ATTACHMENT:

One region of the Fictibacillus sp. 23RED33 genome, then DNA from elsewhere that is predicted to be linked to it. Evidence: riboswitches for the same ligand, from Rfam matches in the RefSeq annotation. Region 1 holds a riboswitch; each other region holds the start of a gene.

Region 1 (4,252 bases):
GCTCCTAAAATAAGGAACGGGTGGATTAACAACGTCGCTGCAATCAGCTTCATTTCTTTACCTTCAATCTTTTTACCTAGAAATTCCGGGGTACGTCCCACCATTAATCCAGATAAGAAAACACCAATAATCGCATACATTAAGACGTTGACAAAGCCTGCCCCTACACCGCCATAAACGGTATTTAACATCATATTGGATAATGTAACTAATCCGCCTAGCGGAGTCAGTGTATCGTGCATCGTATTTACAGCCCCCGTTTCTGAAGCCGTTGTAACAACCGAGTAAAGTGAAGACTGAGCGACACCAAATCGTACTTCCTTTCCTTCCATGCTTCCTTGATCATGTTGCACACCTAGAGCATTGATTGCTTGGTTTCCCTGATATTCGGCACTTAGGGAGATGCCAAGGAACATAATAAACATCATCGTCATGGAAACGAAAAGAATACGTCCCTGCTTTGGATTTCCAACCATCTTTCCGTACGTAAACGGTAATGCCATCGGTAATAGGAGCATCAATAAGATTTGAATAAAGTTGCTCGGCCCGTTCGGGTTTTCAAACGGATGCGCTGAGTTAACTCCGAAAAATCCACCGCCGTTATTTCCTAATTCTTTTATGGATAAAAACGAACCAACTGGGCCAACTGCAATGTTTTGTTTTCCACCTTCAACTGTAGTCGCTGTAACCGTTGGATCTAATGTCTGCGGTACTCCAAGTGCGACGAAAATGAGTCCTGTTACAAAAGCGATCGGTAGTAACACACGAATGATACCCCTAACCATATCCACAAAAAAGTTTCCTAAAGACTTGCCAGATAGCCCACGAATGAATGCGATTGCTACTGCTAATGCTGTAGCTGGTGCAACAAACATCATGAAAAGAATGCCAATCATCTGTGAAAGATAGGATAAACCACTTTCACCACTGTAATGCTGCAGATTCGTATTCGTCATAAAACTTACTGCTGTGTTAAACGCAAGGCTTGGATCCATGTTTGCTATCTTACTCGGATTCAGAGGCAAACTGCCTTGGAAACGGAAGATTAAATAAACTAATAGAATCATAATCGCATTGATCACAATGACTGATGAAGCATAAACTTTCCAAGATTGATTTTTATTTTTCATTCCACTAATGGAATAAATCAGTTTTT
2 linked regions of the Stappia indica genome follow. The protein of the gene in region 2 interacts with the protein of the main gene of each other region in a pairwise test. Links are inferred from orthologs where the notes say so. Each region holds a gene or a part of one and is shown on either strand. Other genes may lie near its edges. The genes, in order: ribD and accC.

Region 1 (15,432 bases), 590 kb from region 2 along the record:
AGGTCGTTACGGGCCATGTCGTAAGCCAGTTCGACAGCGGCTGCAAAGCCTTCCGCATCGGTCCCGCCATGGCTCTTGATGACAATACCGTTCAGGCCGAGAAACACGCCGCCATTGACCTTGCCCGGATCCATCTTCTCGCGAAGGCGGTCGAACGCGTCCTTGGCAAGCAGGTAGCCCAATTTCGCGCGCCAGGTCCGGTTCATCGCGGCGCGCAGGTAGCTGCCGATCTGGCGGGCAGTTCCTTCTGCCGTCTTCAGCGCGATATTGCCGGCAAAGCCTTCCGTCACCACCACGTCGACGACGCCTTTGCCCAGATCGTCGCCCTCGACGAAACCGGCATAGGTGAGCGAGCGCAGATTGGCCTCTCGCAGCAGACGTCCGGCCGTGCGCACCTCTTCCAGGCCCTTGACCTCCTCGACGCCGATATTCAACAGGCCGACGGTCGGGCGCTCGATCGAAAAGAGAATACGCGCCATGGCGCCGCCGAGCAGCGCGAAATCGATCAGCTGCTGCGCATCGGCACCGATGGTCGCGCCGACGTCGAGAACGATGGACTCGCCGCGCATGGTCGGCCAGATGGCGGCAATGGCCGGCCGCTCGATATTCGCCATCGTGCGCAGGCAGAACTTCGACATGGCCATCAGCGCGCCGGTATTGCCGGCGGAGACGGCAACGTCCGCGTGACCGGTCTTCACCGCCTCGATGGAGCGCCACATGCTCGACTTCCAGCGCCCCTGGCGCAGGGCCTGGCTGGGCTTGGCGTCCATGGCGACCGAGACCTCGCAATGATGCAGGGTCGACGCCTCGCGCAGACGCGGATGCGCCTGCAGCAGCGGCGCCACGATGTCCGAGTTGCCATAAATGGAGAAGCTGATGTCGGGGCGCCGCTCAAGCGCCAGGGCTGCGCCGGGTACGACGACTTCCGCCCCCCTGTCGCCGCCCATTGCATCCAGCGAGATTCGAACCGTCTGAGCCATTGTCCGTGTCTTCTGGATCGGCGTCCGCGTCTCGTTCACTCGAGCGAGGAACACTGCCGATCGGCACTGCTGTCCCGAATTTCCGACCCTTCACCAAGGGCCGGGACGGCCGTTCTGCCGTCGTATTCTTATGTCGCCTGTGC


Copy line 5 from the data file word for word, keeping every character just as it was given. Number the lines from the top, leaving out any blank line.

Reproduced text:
Region 1 (15,432 bases), 590 kb from region 2 along the record: